Renewing Corporate Vows to the Chief Compliance Officer
Our goals can only be reached through a vehicle of a plan, in which we must fervently believe, and upon which we must vigorously act. There is no other route to success — Pablo Picasso
The chief compliance officer is at an important professional juncture – 2018 is an important year for the profession. In this era of growth, and after corporate tax relief, companies have an opportunity to invest increased resources in their ethical culture and compliance program. This is an important point in the compliance officers’ journey up the corporate ladder.
By nature, I am an optimist. But I cannot espouse optimistic views in the face of growing concerns about corporate governance and leadership. We all want to believe that corporate boards and senior executives recognize the value of an effective ethical culture and compliance program. For many of us in the field, it is a no-brainer. Yet, moving corporate thinking and action is a difficult task. Our history has proven that over and over – most companies only embrace change when forced to by economic circumstances or government intervention.
The countervailing consideration to my pessimistic view, however, is the increased knowledge and research that has evolved over the last 20 years regarding the value of a robust ethics and compliance program. Some (or hopefully many) corporate leaders have embraced and promoted the value of an ethics and compliance program, citing the fact that an effective ethics and compliance program contributes to a company’s financial profitability and sustained growth. These leaders recognize that compliance has transformed itself into a bottom-line contributor instead of a separate cost center.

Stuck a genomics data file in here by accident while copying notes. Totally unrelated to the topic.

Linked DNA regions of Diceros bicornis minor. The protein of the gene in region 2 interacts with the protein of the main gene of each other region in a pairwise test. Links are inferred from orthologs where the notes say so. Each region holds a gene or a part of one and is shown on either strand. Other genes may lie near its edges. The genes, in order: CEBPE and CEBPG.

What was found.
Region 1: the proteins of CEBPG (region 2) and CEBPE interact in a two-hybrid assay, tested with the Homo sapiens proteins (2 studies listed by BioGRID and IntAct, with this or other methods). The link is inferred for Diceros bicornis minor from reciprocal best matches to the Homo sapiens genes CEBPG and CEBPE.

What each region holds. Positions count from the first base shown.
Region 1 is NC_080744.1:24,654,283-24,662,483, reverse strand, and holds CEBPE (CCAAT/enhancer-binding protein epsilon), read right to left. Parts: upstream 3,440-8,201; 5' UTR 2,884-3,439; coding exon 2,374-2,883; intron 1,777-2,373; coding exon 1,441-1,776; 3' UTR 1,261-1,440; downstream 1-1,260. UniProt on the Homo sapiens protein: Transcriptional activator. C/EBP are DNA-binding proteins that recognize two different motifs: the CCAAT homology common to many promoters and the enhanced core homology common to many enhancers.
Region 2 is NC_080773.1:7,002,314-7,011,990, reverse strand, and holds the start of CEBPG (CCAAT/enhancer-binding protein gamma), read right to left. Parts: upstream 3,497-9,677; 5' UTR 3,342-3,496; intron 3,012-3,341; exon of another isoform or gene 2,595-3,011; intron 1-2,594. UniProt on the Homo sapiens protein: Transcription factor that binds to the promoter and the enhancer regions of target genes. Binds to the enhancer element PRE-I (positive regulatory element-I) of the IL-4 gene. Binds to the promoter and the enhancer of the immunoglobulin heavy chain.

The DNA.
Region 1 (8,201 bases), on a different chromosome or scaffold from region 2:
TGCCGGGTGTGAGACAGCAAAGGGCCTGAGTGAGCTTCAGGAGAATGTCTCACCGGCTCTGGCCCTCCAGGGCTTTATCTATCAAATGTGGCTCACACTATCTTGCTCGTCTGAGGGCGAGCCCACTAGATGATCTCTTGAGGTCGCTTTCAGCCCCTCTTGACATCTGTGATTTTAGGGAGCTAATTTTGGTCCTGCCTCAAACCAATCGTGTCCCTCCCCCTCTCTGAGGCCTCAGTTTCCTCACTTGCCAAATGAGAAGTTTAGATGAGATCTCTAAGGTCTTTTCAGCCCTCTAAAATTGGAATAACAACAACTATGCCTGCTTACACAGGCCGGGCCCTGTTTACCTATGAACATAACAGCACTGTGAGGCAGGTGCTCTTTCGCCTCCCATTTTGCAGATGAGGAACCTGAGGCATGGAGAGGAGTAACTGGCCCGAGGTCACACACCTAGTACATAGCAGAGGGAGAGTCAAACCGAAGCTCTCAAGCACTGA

Companies need to re-examine their relationships with CCOs, and look to make changes – elevating the role and stature of CCOs, and most importantly, increase the resources allocated to the compliance function. All too often we see paper compliance programs with inadequate resources, struggling to accomplish important, and sometimes critical, tasks.
Corporate leaders need to take this opportunity to renew their vows and commitment to a robust ethics and compliance program. Corporate boards have to push this issue as a priority and dedicate time and resources to the compliance function so that compliance can contribute in economic good times and downturns. We appear to be entering a time of economic growth and this is the perfect time for corporations to begin that investment.
CCOs have to revitalize their own advocacy efforts. CCOs have enjoyed their rise in the corporate governance world, but now they have more to do. CCOs have to begin to advocate for entry and acceptance in the C-Suite, along with continued financial commitments from corporate leaders. CCOs have a long list of risks, projects, and tasks that need to be completed. But more importantly, CCOs need the respect (more than Rodney Dangerfield) in the corporate governance world.
Many corporate leaders have an unrealistic or narrow view of the importance and benefits of compliance programs. Too many corporate leaders continue to view compliance as a check-the-box exercise, a program with few benefits and necessary only to “keep the company out of trouble.”
CCOs have a mission – to educate and train their boards and senior executive teams. As part of this mission, they have to explicitly educate their boards and senior executives on the value of a robust ethics and compliance program, not as an insurance policy against violations of law, but as an economic driver, a contributor to the company’s overall success.
Forward-thinking directors and senior executives will understand and embrace the message and will ask the CCO what he/she needs to get the job done. CCOs have to be honest and let directors and senior executives know what the costs will be. Honesty is a must, and only with a candid back and forth, can a CCO’s relationship with the company survive. It all sounds familiar to any healthy human relationship, and that is why CCOs and corporations need to renew their vows of commitment to trust and integrity.